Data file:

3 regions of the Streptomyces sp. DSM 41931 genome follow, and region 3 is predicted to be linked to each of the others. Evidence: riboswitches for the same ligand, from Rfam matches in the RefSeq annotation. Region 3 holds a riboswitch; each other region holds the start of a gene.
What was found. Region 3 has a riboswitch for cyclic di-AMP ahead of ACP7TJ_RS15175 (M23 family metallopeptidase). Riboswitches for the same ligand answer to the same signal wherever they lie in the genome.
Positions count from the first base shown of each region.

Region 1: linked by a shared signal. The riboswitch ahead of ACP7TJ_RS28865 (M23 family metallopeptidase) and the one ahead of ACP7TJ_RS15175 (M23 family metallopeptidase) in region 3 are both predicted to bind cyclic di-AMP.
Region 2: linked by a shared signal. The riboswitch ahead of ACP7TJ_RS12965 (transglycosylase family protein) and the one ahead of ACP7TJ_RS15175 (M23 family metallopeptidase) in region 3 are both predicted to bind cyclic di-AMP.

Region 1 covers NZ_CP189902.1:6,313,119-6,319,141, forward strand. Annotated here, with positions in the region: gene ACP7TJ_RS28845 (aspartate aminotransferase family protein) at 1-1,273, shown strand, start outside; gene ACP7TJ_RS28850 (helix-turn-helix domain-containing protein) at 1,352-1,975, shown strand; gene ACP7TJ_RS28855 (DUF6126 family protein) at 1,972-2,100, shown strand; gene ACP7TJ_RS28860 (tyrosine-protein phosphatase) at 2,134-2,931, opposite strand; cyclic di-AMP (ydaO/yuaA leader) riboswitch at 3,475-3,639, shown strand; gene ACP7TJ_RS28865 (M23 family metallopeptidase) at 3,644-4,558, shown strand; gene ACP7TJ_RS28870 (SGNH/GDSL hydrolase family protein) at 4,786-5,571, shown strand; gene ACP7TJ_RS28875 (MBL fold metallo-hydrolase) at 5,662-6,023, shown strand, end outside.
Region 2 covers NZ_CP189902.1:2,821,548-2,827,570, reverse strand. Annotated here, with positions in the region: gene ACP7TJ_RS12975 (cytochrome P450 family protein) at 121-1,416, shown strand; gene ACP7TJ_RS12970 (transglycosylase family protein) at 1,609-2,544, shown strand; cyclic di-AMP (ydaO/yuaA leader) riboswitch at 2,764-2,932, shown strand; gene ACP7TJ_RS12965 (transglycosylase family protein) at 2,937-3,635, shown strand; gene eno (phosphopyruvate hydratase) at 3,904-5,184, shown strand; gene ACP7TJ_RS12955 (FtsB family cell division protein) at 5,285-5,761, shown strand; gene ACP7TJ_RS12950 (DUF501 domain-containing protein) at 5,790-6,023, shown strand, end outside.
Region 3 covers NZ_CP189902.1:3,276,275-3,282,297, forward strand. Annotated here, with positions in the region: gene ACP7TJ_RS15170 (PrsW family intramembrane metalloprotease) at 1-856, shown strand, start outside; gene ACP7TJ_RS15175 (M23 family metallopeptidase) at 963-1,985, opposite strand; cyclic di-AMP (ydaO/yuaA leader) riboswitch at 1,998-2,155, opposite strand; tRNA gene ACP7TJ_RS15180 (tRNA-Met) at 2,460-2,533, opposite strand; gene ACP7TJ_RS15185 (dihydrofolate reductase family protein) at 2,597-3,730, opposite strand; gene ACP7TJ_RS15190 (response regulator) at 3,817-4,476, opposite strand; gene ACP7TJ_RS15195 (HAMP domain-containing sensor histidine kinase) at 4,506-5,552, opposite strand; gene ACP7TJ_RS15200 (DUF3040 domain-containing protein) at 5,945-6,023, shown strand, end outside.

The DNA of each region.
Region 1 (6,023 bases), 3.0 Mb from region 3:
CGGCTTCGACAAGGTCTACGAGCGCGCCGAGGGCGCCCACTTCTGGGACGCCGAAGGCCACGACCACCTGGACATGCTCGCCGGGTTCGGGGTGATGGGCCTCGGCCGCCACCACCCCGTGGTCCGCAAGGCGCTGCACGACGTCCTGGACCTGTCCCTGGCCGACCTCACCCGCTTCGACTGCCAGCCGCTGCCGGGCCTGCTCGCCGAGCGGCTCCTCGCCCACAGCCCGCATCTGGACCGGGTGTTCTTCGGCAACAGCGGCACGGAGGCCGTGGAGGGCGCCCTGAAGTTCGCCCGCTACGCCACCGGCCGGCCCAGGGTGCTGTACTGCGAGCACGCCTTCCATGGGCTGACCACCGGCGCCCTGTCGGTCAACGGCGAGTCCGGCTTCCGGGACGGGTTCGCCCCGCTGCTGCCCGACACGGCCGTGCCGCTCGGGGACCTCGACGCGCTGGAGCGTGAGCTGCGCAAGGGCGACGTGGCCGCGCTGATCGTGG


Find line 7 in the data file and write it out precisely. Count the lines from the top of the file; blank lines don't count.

Region 2 covers NZ_CP189902.1:2,821,548-2,827,570, reverse strand. Annotated here, with positions in the region: gene ACP7TJ_RS12975 (cytochrome P450 family protein) at 121-1,416, shown strand; gene ACP7TJ_RS12970 (transglycosylase family protein) at 1,609-2,544, shown strand; cyclic di-AMP (ydaO/yuaA leader) riboswitch at 2,764-2,932, shown strand; gene ACP7TJ_RS12965 (transglycosylase family protein) at 2,937-3,635, shown strand; gene eno (phosphopyruvate hydratase) at 3,904-5,184, shown strand; gene ACP7TJ_RS12955 (FtsB family cell division protein) at 5,285-5,761, shown strand; gene ACP7TJ_RS12950 (DUF501 domain-containing protein) at 5,790-6,023, shown strand, end outside.